French Ideal of Bicycle-Sharing Meets Reality

Steven Erlanger and Maïa de la Baume, New York Times, October 31, 2009

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Residents here [Vélib’, Paris’s bicycle rental system] can rent a sturdy bicycle from hundreds of public stations and pedal to their destinations, an inexpensive, healthy and low-carbon alternative to hopping in a car or bus.

{snip} Many of the specially designed bikes, which cost $3,500 each, are showing up on black markets in Eastern Europe and northern Africa. Many others are being spirited away for urban joy rides, then ditched by roadsides, their wheels bent and tires stripped.

With 80 percent of the initial 20,600 bicycles stolen or damaged, the program’s organizers have had to hire several hundred people just to fix them. {snip}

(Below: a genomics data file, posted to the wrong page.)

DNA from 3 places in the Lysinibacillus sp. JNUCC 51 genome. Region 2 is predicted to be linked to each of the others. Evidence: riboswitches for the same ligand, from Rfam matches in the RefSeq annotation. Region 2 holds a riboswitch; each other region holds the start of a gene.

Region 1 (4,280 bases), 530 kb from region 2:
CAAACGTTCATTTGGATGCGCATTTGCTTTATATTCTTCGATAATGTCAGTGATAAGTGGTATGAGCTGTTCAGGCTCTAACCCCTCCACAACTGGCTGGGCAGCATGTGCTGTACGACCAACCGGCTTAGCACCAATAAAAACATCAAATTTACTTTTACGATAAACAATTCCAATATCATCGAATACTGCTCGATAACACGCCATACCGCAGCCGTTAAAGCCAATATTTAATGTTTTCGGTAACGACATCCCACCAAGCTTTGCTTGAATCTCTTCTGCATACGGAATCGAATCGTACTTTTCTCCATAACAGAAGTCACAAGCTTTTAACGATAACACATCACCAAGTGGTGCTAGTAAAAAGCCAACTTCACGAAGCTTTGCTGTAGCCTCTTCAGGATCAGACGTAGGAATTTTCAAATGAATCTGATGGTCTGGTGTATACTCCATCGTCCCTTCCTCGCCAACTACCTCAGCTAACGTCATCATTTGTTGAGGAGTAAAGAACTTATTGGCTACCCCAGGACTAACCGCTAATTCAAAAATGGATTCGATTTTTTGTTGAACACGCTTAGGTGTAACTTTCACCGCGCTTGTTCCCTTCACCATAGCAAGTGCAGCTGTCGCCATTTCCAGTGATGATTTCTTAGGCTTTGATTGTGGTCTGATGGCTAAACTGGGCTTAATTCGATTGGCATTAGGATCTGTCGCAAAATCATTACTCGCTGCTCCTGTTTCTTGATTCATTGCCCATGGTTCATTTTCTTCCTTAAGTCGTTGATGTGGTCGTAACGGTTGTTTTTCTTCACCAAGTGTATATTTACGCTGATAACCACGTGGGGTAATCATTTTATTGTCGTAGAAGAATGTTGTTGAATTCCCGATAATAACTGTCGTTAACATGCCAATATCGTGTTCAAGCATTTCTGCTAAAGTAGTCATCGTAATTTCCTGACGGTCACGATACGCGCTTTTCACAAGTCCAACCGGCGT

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Bruno Marzloff, a sociologist who specializes in transportation, said, “One must relate this to other incivilities, and especially the burning of cars,” referring to gangs of immigrant youths burning cars during riots in the suburbs in 2005.

He said he believed there was social revolt behind Vélib’ vandalism, especially for suburban residents, many of them poor immigrants who feel excluded from the glamorous side of Paris.

“It is an outcry, a form of rebellion; this violence is not gratuitous,” Mr. Marzloff said. {snip}

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[Editor’s Note: Jared Taylor’s comments on this story can be read here.]

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